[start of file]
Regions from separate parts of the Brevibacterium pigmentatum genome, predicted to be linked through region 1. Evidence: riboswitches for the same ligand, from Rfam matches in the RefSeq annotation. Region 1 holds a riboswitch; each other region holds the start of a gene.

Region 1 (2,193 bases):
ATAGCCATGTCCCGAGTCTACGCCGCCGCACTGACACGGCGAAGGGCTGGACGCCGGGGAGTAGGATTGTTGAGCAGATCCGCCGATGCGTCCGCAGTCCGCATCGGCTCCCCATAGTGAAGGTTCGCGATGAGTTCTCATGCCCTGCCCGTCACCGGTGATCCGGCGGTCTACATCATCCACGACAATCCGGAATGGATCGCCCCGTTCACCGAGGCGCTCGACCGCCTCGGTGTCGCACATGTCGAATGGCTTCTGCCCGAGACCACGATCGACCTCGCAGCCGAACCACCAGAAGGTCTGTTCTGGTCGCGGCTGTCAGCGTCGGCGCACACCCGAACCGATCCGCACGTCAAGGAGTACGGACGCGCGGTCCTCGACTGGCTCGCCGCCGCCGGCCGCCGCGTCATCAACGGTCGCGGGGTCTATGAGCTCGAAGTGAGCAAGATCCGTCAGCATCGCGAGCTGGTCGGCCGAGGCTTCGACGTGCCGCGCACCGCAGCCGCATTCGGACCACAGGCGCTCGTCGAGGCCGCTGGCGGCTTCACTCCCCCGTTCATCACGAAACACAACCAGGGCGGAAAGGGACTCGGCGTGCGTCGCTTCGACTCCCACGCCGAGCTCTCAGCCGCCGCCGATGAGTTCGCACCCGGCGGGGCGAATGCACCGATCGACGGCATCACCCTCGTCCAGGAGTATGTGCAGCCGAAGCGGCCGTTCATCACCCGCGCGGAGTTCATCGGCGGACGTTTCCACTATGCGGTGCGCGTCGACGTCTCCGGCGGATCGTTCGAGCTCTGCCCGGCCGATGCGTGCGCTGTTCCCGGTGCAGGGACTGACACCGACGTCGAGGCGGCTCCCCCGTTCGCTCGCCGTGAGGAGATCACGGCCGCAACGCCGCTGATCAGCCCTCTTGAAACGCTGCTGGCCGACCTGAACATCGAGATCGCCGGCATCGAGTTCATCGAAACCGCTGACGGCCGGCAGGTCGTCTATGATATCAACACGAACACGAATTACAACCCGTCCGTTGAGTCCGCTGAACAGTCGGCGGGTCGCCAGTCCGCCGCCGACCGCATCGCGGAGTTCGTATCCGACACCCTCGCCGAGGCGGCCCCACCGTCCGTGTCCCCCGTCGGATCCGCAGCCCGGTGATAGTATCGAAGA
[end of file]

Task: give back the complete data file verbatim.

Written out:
Regions from separate parts of the Brevibacterium pigmentatum genome, predicted to be linked through region 1. Evidence: riboswitches for the same ligand, from Rfam matches in the RefSeq annotation. Region 1 holds a riboswitch; each other region holds the start of a gene.

Region 1 (2,193 bases):
ATAGCCATGTCCCGAGTCTACGCCGCCGCACTGACACGGCGAAGGGCTGGACGCCGGGGAGTAGGATTGTTGAGCAGATCCGCCGATGCGTCCGCAGTCCGCATCGGCTCCCCATAGTGAAGGTTCGCGATGAGTTCTCATGCCCTGCCCGTCACCGGTGATCCGGCGGTCTACATCATCCACGACAATCCGGAATGGATCGCCCCGTTCACCGAGGCGCTCGACCGCCTCGGTGTCGCACATGTCGAATGGCTTCTGCCCGAGACCACGATCGACCTCGCAGCCGAACCACCAGAAGGTCTGTTCTGGTCGCGGCTGTCAGCGTCGGCGCACACCCGAACCGATCCGCACGTCAAGGAGTACGGACGCGCGGTCCTCGACTGGCTCGCCGCCGCCGGCCGCCGCGTCATCAACGGTCGCGGGGTCTATGAGCTCGAAGTGAGCAAGATCCGTCAGCATCGCGAGCTGGTCGGCCGAGGCTTCGACGTGCCGCGCACCGCAGCCGCATTCGGACCACAGGCGCTCGTCGAGGCCGCTGGCGGCTTCACTCCCCCGTTCATCACGAAACACAACCAGGGCGGAAAGGGACTCGGCGTGCGTCGCTTCGACTCCCACGCCGAGCTCTCAGCCGCCGCCGATGAGTTCGCACCCGGCGGGGCGAATGCACCGATCGACGGCATCACCCTCGTCCAGGAGTATGTGCAGCCGAAGCGGCCGTTCATCACCCGCGCGGAGTTCATCGGCGGACGTTTCCACTATGCGGTGCGCGTCGACGTCTCCGGCGGATCGTTCGAGCTCTGCCCGGCCGATGCGTGCGCTGTTCCCGGTGCAGGGACTGACACCGACGTCGAGGCGGCTCCCCCGTTCGCTCGCCGTGAGGAGATCACGGCCGCAACGCCGCTGATCAGCCCTCTTGAAACGCTGCTGGCCGACCTGAACATCGAGATCGCCGGCATCGAGTTCATCGAAACCGCTGACGGCCGGCAGGTCGTCTATGATATCAACACGAACACGAATTACAACCCGTCCGTTGAGTCCGCTGAACAGTCGGCGGGTCGCCAGTCCGCCGCCGACCGCATCGCGGAGTTCGTATCCGACACCCTCGCCGAGGCGGCCCCACCGTCCGTGTCCCCCGTCGGATCCGCAGCCCGGTGATAGTATCGAAGA